Login (DCU Staff Only)
Login (DCU Staff Only)

DORAS | DCU Research Repository

Explore open access research and scholarly works from DCU

Advanced Search

How do supervisees experience supervision where the focus of that supervision is their work with people who self-injure?

Tooher, Karl Francis (2022) How do supervisees experience supervision where the focus of that supervision is their work with people who self-injure? Doctor of Psychotherapy thesis, Dublin City University.

For psychotherapists, working with self-injury presentations - such as self-cutting, hitting and biting - is recognised as being especially demanding, often leaving the clinician to feel anxious and overwhelmed. Due to the challenges that arise in providing psychotherapy for this client group supervision is considered particularly critical. Nonetheless, there is a dearth of research investigating if, and how, supervision might benefit the supervisee in their work with this clinical population. The aim of this study was to gain an in-depth understanding of the supervision experiences of psychotherapy supervisees where the focus of that supervision was their work with clients who self-injure. An Interpretative Phenomenological Analysis (IPA) study was carried out to explore this clinical-supervision intersection. Semi-structured one-to-one interviews were conducted with ten supervisees. Two contrasting superordinate themes emerged: ‘Being in it Together’, and ‘Being on my Own’. The challenges experienced by the participants in their clinical work transferred into supervision as a constellation of needs: To be personally supported with the impacts of the work, educated on the nature of self-injury, and clinically guided. The supervisees valued a proactive, and a steady, approach from their supervisor. The study also revealed that supervisees can be profoundly impacted by their experiences in supervision, which can inspire or disrupt the supervisory alliance. The findings are discussed in relation to the existing literature, and in terms of their research, training and clinical implications.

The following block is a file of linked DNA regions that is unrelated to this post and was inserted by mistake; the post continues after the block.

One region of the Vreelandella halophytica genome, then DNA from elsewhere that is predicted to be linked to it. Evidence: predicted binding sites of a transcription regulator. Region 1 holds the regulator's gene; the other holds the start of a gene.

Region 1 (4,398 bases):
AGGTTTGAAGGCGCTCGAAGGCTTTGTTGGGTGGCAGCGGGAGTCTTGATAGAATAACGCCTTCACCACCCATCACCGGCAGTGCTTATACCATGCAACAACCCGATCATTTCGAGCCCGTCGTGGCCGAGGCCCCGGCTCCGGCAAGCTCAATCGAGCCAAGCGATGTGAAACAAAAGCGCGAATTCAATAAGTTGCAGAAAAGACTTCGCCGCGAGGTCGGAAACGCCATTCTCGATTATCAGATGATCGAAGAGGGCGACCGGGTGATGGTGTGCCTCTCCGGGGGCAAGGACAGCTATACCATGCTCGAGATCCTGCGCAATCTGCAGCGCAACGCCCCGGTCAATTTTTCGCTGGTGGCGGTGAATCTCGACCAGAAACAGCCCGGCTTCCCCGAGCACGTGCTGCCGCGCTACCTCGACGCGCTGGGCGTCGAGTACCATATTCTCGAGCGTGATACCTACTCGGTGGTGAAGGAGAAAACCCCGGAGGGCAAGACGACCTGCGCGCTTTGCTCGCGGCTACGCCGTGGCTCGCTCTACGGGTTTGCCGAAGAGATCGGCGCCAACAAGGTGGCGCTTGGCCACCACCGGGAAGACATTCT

Item Type:Thesis (Doctor of Psychotherapy)
Date of Award:February 2022
Supervisor(s):Gordon, Evelyn and McElvaney, Rosaleen
Uncontrolled Keywords:psychotherapy; supervision; self-injury
DCU Faculties and Centres:DCU Faculties and Schools > Faculty of Science and Health > School of Nursing, Psychotherapy & Community Health
Use License:This item is licensed under a Creative Commons Attribution-NonCommercial-No Derivative Works 3.0 License. View License
ID Code:26583
Deposited On:17 Feb 2022 17:20 by Evelyn Gordon . Last Modified 17 Feb 2022 17:20

Full text available as:

[thumbnail of Karl Tooher 14211319 Thesis.pdf]
PDF - Requires a PDF viewer such as GSview, Xpdf or Adobe Acrobat Reader
Creative Commons: Attribution-Noncommercial-No Derivative Works 4.0


Downloads per month over past year

Archive Staff Only: edit this record